Mushroom Pie

I sometimes think that I owe my love of mushrooms to my father who claimed that mushrooms were poisonous. Since we ate them when they were hidden in my mother’s tuna noodle casserole and none of us died, I decided that my father had to be wrong at least about some mushrooms. Like many sons, I rebelled in small ways, one of which was to develop a craving for mushrooms when I became a teenager.

I ordered pepperoni and mushroom pizzas and spent the extra dollar to top our steaks with mushrooms when my prom date and I were having dinner at a local supper club. I liked the taste of mushrooms and knew that many were considered delicacies. Mrs. Hanus, our neighbor who picked wild mushrooms and cooked many dishes with them, told me when I was eight or nine years old that her parents used to sell some kinds of mushrooms for as much as a dollar a pound. I was impressed.

Mrs. Hanus added mushrooms to her pot roast and gravy, she made mushroom soup that didn’t come out of a can and she even baked mushrooms with buckwheat to make a kind of hot dish. Although I never saw one in her kitchen, I would not be surprised if she also made mushroom pies. I am certain that she would have if she had known this recipe.

If you like mushrooms as much as I do, and if you want to observe a Meatless Monday once in a while, this mushroom pie is a tasty choice.


1/2 – 3/4 lb. mushrooms
1 large onion (3 to 4 inches in diameter)
1 medium clove garlic
2 T olive oil
1 T butter
1/2 tsp. cider vinegar
1/2 tsp. lemon juice
1/4 tsp. dried basil
1/4 tsp. oregano
Pinches of crushed red pepper and salt
1 cup mozzarella cheese
4 oz. Neufchatel or cream cheese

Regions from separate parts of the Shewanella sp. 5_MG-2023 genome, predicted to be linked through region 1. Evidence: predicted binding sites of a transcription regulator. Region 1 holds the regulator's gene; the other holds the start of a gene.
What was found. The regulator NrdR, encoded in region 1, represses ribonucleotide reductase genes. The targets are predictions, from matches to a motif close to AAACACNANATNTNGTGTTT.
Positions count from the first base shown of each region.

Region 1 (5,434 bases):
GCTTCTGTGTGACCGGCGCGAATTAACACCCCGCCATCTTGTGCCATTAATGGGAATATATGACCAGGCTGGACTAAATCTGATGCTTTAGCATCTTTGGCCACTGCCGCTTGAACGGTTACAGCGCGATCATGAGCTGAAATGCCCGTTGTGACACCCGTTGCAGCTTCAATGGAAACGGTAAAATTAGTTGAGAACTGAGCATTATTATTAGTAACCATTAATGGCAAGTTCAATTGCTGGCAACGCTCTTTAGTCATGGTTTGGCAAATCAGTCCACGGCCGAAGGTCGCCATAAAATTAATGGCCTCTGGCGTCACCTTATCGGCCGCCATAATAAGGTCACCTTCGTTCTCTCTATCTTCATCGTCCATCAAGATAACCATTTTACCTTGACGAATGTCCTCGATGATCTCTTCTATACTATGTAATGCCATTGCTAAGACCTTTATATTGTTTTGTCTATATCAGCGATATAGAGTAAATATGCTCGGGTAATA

1 large egg
1 T all-purpose flour
1/2 cup milk
2 T grated Parmesan cheese
1 nine or ten-inch pie crust


Line a nine-inch pie plate with a pie crust. Here is my recipe for Plain Pie Crust

Preheat the oven to 350º.

Clean and slice the mushrooms and set them aside in a bowl. Grate and set aside a cup of mozzarella cheese.

Remove the dry outer layers on the onion and garlic clove. Slice the onion in half lengthwise, then cut each half crosswise into thin slices. Mince the garlic.

Heat the olive oil and butter in a large skillet over moderate heat. Add the onion and garlic and cook for two or three minutes, then stir in the vinegar, lemon juice, basil, oregano, red pepper and salt. Reduce the heat and continue cooking for four minutes.

Add the mushrooms to the onion and garlic in the skillet and cook for about
three more minutes over moderate heat. Remove the skillet from the heat to let the vegetables cool to a warm room temperature.

While the vegetables are cooling, blend the Neufchatel or cream cheese with the egg. Add the flour and milk and beat until you have a smooth batter.

When the vegetable mixture is cool, stir in the mozzarella cheese and spoon the mixture into the pie crust. Spread the cream cheese topping evenly over the vegetables and sprinkle the pie with grated Parmesan cheese.

Set the pie on a center shelf in the oven and bake for forty to forty-five minutes. Check for doneness at forty minutes. If a table knife inserted near the center of the pie comes out clean, the pie is done. If it does not, cook another five minutes or so.

Cool the pie on a rack for a few minutes before serving.

NOTES: You can use either white button or baby bella mushrooms, but I think that the bellas have more flavor. You could use half of each. Incidentally, baby bella is the more common name of the Cremino or Cremini mushroom in the United States.

Use a ten-inch pie plate if you use three-quarters of a pound of mushrooms.

Paccheri With Mushroom Sauce